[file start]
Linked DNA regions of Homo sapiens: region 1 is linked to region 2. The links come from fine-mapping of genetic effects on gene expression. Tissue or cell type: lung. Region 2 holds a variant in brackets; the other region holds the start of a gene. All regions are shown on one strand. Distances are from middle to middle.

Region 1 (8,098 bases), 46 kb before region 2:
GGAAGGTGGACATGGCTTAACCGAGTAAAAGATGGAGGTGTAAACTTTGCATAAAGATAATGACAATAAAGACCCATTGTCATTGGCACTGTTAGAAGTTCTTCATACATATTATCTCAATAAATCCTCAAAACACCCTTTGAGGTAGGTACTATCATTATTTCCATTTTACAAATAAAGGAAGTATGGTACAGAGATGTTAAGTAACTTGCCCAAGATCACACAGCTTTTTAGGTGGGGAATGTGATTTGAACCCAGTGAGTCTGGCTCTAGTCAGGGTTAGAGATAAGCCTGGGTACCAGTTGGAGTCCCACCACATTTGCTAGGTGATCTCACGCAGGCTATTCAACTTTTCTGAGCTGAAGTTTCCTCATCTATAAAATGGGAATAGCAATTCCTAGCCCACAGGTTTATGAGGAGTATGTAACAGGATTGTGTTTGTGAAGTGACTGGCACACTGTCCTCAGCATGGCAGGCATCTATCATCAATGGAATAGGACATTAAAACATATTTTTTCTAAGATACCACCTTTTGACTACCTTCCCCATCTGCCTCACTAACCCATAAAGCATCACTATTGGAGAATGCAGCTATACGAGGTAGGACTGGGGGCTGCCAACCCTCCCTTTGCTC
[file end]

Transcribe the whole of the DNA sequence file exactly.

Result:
Linked DNA regions of Homo sapiens: region 1 is linked to region 2. The links come from fine-mapping of genetic effects on gene expression. Tissue or cell type: lung. Region 2 holds a variant in brackets; the other region holds the start of a gene. All regions are shown on one strand. Distances are from middle to middle.

Region 1 (8,098 bases), 46 kb before region 2:
GGAAGGTGGACATGGCTTAACCGAGTAAAAGATGGAGGTGTAAACTTTGCATAAAGATAATGACAATAAAGACCCATTGTCATTGGCACTGTTAGAAGTTCTTCATACATATTATCTCAATAAATCCTCAAAACACCCTTTGAGGTAGGTACTATCATTATTTCCATTTTACAAATAAAGGAAGTATGGTACAGAGATGTTAAGTAACTTGCCCAAGATCACACAGCTTTTTAGGTGGGGAATGTGATTTGAACCCAGTGAGTCTGGCTCTAGTCAGGGTTAGAGATAAGCCTGGGTACCAGTTGGAGTCCCACCACATTTGCTAGGTGATCTCACGCAGGCTATTCAACTTTTCTGAGCTGAAGTTTCCTCATCTATAAAATGGGAATAGCAATTCCTAGCCCACAGGTTTATGAGGAGTATGTAACAGGATTGTGTTTGTGAAGTGACTGGCACACTGTCCTCAGCATGGCAGGCATCTATCATCAATGGAATAGGACATTAAAACATATTTTTTCTAAGATACCACCTTTTGACTACCTTCCCCATCTGCCTCACTAACCCATAAAGCATCACTATTGGAGAATGCAGCTATACGAGGTAGGACTGGGGGCTGCCAACCCTCCCTTTGCTC